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The Greek Influences on Early Christianity

When Paul went to Corinth in 50 A.D., he said: “I am determined to know nothing among you except Jesus Christ and Him crucified.” Please notice: into a Greek culture, which worshipped “knowledge”, Paul sought only to know Jesus! By divine direction, he preached a message void of “persuasive words of wisdom” but instead clearly demonstrated the Holy Spirit and the power of God. (I Cor. 2)

Paul prevailed in Corinth by coming in the opposite spirit: instead of preaching wisdom with clever words, he preached the “foolishness of the cross”- convinced that the foolishness of God is wiser than men!

  From Jerusalem to Athens

As the gospel spread from Jerusalem to Greece, we now notice a new battleground: the mind! Where before the battleground was legalism, Mosaic tradition and “religion”, now we face a new arena: “intellectualism”.

As Edwin Hatch points out in his insightful book The Influence of Greek Ideas on Christianity: "They were a nation of talkers. They were almost the slaves of cultivated expression…. Like children playing at ‘make-believe’…It was impossible for Greeks, educated as they were with an education which penetrated their whole nature, to receive or to retain Christianity in its primitive simplicity. It necessarily gave to Christianity something of its own form.” In this vein, the book of Acts records that the Athenians “used to spend their time in nothing other than telling stories or hearing something new!” (17:21)

Whether we see the battleground as intellectual versus unlearned misses the point! The point I am trying to get at is how the educated Greek culture, in its search for wisdom, quenched and despised the Holy Spirit through the years. When Roman soldiers demolished the temple in Jerusalem and levelled the city in 70 A.D. and the Jews were forced to disperse (never to reunite again as a nation until 1948), the church took on a decidedly Greek form and expression. About this addition to the church, I think we can be unmistakably clear: “That Christianity has been in large degree smothered by Greco-Roman humanism cannot be doubted by any student of the Scriptures or church history.” (G. T. Purves, 1888) We need, therefore, to be especially sensitive to the presence of non-Biblical thinking in what passes as modern Christianity. The reformation of the church needs to be an on-going process.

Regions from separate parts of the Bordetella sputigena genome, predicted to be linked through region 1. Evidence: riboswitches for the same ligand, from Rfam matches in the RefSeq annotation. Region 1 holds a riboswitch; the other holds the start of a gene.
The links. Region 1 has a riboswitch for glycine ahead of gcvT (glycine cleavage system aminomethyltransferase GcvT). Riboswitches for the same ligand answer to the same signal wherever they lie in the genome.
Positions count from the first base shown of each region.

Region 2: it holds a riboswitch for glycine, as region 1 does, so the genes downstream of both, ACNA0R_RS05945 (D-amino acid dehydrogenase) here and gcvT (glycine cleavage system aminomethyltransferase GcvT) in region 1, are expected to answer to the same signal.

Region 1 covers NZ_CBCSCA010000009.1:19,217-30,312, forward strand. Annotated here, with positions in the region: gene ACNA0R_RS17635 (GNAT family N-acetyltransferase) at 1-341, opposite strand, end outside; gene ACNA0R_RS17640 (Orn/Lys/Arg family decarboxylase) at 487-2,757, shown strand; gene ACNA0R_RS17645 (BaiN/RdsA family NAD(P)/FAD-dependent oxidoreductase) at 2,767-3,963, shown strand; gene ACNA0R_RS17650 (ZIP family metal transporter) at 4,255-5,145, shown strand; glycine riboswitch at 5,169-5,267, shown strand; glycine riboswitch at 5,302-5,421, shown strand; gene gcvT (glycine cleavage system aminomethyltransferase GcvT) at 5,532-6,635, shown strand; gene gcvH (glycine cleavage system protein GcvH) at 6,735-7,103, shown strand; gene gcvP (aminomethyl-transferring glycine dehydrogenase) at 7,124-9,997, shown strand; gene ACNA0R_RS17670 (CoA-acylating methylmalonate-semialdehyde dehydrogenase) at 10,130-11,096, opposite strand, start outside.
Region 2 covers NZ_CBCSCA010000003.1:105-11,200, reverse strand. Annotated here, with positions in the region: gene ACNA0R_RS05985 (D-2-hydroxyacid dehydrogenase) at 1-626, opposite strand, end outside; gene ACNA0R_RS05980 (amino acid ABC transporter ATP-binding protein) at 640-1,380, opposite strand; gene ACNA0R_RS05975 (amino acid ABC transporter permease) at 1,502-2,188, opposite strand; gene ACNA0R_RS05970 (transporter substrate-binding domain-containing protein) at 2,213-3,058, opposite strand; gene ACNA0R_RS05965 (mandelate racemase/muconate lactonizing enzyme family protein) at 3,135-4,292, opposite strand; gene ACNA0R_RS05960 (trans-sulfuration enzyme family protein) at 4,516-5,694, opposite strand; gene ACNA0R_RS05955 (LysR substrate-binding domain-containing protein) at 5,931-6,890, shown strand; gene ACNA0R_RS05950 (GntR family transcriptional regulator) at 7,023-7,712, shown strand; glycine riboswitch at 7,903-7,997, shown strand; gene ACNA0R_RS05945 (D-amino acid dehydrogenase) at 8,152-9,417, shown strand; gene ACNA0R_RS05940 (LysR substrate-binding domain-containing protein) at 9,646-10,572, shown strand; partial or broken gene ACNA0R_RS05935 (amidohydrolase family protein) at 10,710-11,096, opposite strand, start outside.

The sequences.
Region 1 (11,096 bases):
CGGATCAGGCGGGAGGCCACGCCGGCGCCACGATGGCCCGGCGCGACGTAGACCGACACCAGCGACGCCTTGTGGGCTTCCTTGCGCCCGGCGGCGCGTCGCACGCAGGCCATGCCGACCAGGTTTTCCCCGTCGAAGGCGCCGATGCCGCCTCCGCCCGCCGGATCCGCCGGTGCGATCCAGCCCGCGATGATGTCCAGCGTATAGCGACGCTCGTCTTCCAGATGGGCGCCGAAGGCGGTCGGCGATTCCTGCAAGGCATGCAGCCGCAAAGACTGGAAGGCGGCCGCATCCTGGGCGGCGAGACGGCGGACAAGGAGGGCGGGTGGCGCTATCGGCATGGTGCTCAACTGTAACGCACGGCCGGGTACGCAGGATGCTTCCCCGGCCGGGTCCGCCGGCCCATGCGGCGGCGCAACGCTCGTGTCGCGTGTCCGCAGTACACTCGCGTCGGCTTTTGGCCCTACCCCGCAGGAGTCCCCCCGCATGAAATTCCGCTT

When Paul wrote his beautiful discourse to the Corinthians on the “assembling” of the body in 1 Cor. 14, he yearned that “When you come together, each one should have a psalm, a teaching, a revelation, a tongue, an interpretation, a prophecy” and so on. The whole body was to be “being fitted and held together by that which every joint supplies” (Eph 4) under the direct illumination and leadership of the Holy Spirit.

Little did Paul realise that 100 years later, not only would speaking in tongues be forbidden, but also, along with prophesying, it would be silenced completely! 

Again from Hatch: “In the course of the second century, this original spontaneity of utterance [tongues, prophecy, revelation, etc.] died almost entirely away. It may almost be said to have died a violent death. The dominant parties in the Church set their faces against it. In the place of prophesying came preaching. We consequently find that with the growth of organization there grew up also…the gradual restriction of the liberty to address the community to the official class.”